The bench press, obviously, moves in the horizontal plane. And while strengthening all planes of motion is important from both an injury prevention and general strength perspective, it’s also important to keep the law of specificity in mind.
And considering strength and power development are often plane-specific, strengthening the back in the horizontal plane will carry over to the bench press far more than vertical rowing variations.
2) Horizontal rows still train the lats
A common argument for the emphasis of vertical rowing is that they train the lats.
Vertical rowing variations do train the lats as they work to produce humeral adduction (move the upper arm bones towards the mid-line of the body) under load.
But here’s the thing…
Horizontal rows train the lats, too.
Not only do the lats function to adduct the humerus, they also work to extend the shoulder and depress/retract the scapulae.
In other words, horizontal rows are extraordinarily beneficial for improving lat strength.
As a bonus, horizontal rows train the lats in the same plane as the bench press which – going off of the above point – makes them more specific to the bench press and likely more beneficial.
3) Lat strength for the deadlift can be trained separately
What about the deadlift?
Strong lats are an essential component of a beastly deadlift, so how do you train the lats for those?
Your options are endless and each variation – when performed correctly – is extremely effective at strengthening the lats.
My personal favorites?
The pause deadlift and snatch-grip deadlift.
For a variety of reasons, both of these variations are phenomenal teaching tools as they truly force you to use your lats throughout the entire range of motion (ROM). And if you don’t…well, you’ll know very quickly.
Pause Deadlift (Deficit)
Your Takeaway: Vertical rowing is extremely important and you should absolutely include some within your training. However, if you truly want to focus on raw powerlifting performance, you’d be better off emphasizing horizontal over vertical rows in the majority of your programs.
2) Faster Down, Faster Up
This is one of the best cues I’ve learned in all my years under the bar.
Faster down, faster up.
Simple concept, difficult to master.
Allow me to explain.
Specifically pertaining to the squat and bench press, as the weight gets heavier lifters will often slow the eccentric (lowering) portion of the lift in an attempt to establish more control of the bar and/or because they get nervous handling heavier loads.
Do NOT let this happpen!
The less you think about the movement – the less “in your head” that you can be – the more fluidly you will move and the more efficient you will become with your lifts.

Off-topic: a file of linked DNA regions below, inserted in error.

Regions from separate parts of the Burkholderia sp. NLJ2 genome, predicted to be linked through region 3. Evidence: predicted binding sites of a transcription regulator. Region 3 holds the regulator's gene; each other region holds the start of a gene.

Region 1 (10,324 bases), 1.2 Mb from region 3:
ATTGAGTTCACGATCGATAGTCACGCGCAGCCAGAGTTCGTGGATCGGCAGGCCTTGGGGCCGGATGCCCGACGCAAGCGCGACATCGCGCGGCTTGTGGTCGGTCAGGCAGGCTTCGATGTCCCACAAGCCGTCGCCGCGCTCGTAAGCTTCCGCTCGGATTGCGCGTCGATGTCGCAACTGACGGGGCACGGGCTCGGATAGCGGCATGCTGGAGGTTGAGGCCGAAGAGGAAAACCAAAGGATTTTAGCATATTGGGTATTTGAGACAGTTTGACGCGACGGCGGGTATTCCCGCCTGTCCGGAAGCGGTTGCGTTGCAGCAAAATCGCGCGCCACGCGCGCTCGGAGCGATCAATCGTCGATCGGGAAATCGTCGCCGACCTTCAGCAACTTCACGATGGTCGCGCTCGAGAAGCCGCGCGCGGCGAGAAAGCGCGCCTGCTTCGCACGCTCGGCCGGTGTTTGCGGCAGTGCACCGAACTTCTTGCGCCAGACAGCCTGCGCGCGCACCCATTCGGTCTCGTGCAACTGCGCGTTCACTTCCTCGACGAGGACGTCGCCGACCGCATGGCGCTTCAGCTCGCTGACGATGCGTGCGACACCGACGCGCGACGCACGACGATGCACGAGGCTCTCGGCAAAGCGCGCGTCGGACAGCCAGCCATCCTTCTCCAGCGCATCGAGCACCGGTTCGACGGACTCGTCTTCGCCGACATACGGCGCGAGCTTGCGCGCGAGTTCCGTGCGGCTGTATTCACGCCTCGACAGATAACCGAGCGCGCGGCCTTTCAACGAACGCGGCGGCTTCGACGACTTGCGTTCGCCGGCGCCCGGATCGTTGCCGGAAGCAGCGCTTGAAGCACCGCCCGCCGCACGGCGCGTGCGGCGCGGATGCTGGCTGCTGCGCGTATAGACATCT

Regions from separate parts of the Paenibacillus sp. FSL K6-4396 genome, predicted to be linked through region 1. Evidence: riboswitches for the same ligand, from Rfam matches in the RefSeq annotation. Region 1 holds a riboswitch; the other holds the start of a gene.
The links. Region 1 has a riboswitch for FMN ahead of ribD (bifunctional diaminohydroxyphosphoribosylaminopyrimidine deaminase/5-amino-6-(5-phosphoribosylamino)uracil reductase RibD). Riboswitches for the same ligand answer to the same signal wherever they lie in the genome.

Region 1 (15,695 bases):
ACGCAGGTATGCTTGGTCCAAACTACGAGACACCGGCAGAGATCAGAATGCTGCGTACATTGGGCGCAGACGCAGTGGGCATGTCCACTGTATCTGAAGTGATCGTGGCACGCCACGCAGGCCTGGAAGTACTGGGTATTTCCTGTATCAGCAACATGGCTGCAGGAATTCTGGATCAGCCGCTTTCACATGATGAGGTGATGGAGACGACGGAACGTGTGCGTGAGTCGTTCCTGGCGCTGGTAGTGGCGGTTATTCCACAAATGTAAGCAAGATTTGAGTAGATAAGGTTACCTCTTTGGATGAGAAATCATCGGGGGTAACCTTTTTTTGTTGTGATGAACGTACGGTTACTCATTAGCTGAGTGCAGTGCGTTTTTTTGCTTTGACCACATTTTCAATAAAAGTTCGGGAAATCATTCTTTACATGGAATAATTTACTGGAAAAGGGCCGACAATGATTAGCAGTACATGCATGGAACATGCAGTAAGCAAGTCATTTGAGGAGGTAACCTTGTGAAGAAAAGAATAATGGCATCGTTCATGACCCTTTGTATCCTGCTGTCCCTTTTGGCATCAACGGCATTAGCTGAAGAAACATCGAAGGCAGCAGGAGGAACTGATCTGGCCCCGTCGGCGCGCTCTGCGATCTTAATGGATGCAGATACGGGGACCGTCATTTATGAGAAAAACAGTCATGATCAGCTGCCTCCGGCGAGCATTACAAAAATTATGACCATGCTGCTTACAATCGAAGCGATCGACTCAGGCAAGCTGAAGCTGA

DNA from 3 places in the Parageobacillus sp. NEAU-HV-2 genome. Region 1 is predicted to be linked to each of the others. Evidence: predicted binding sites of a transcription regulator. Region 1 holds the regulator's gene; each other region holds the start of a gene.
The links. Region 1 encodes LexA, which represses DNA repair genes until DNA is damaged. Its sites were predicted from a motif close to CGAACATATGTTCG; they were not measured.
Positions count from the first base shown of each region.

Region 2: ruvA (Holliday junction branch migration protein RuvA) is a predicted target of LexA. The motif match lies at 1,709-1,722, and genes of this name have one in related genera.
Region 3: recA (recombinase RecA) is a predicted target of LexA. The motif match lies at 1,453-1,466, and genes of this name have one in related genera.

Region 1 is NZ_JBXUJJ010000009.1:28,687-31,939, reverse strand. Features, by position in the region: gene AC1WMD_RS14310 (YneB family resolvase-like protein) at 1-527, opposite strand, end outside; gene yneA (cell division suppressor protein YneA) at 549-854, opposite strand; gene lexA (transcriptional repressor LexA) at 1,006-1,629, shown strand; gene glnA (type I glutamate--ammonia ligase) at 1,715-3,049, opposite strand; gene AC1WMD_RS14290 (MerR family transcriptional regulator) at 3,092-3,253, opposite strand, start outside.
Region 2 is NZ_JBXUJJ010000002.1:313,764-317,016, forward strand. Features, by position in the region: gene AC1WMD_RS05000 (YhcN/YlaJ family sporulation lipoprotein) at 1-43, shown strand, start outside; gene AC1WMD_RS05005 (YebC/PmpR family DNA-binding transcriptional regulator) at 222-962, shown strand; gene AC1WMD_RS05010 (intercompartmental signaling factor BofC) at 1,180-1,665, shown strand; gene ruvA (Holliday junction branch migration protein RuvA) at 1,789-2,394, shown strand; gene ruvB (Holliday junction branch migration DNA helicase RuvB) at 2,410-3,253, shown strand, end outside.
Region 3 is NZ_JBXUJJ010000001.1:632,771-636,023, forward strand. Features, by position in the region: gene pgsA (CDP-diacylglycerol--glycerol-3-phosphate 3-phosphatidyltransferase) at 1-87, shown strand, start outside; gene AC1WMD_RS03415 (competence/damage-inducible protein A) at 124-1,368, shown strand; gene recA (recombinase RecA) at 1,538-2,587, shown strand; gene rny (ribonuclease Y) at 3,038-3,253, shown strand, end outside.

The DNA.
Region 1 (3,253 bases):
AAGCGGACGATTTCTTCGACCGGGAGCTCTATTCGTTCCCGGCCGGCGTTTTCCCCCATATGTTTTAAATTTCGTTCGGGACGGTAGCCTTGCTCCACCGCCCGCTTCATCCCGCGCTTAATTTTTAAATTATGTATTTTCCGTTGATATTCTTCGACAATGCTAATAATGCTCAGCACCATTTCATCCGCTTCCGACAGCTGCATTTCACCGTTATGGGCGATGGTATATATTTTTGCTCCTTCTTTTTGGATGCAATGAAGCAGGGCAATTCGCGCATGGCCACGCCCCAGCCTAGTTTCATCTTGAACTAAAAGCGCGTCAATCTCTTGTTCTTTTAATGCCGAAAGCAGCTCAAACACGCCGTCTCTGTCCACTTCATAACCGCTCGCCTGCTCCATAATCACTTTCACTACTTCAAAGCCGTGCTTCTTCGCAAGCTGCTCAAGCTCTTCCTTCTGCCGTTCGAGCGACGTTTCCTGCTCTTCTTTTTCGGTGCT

Specific to the squat, thinking too much and purposefully slowing down the movement will hinder your ability to move efficiently and re-bound out of the hole which will drastically affect your ability to display your true maximal strength.
Granted, this is not an excuse to free-fall without any control until your ass hits the back of your calves.
Rather, you need to find the middle ground where you’re moving as fast as possible while maintaining control of the weight throughout the entire range of motion.
Same goes for the bench press.
Lower the weight too slowly and you’ll waste your energy on the way down, making it significantly more difficult to reverse the weight off your chest. Let the weight free fall towards your sternum, however, and prepare for a trip to the hospital.
Your Takeaway: For your strongest squat and deadlift, actively try to move as fast as you can while maintaining control of the bar throughout the entire range of motion. This is a tricky skill to master and will take a lot of time and practice but once you “get it” it will drastically improve your performance.
3) Deficit Deadlifts > Rack Deadlifts
Rack deadlifts are little more than an ego-booster.
Do they have some validity?
For beginner trainees with severe mobility deficits and/or injury concerns, as well as intermediate/advanced lifters with a glaring lockout weakness…rack deadlifts have some utility.
Think about it: deficit deadlifts directly help to increase speed and strength off the floor. And the faster you get the bar off the floor, the less work you’ll need to do at lockout.
So while deficit deadlifts won’t directly increase your lockout strength, they will help to improve your ability to get the bar off the floor faster and with more force, which will lead to a stronger and more powerful lockout.
2) Rack deadlifts stress the body way more than deficit deadlifts.
Think about it: deadlifts are stressful enough. In fact, most high level lifters rarely deadlift heavy more than 1/week as even a slightly higher frequency would burn them out. Add a reduced range of motion and significantly heavier weight into the mix and you’ve got yourself an exceedingly stressful movement that, in my opinion, has very little carryover to full ROM deadlift performance.
What About Slightly Elevated Deadlifts?
If you really want to train with supramaximal loads and truly overload your lockout, slightly elevated deadlifts (2-4 inches) are a valid option.
Personally, I only use elevated deadlifts for 3-weeks out any 12-week training cycle but I also think they’re far more useful than standard rack deadlifts which have a much smaller ROM.
Your Takeaway: Rack deadlifts have a time and a place but, by and large, they’re just an ego-lift. If you truly want to get the most bang for your buck, spend your time improving speed and strength off the floor with deficit deadlifts and occasionally incorporating slightly elevated deadlifts for true lockout strength development.
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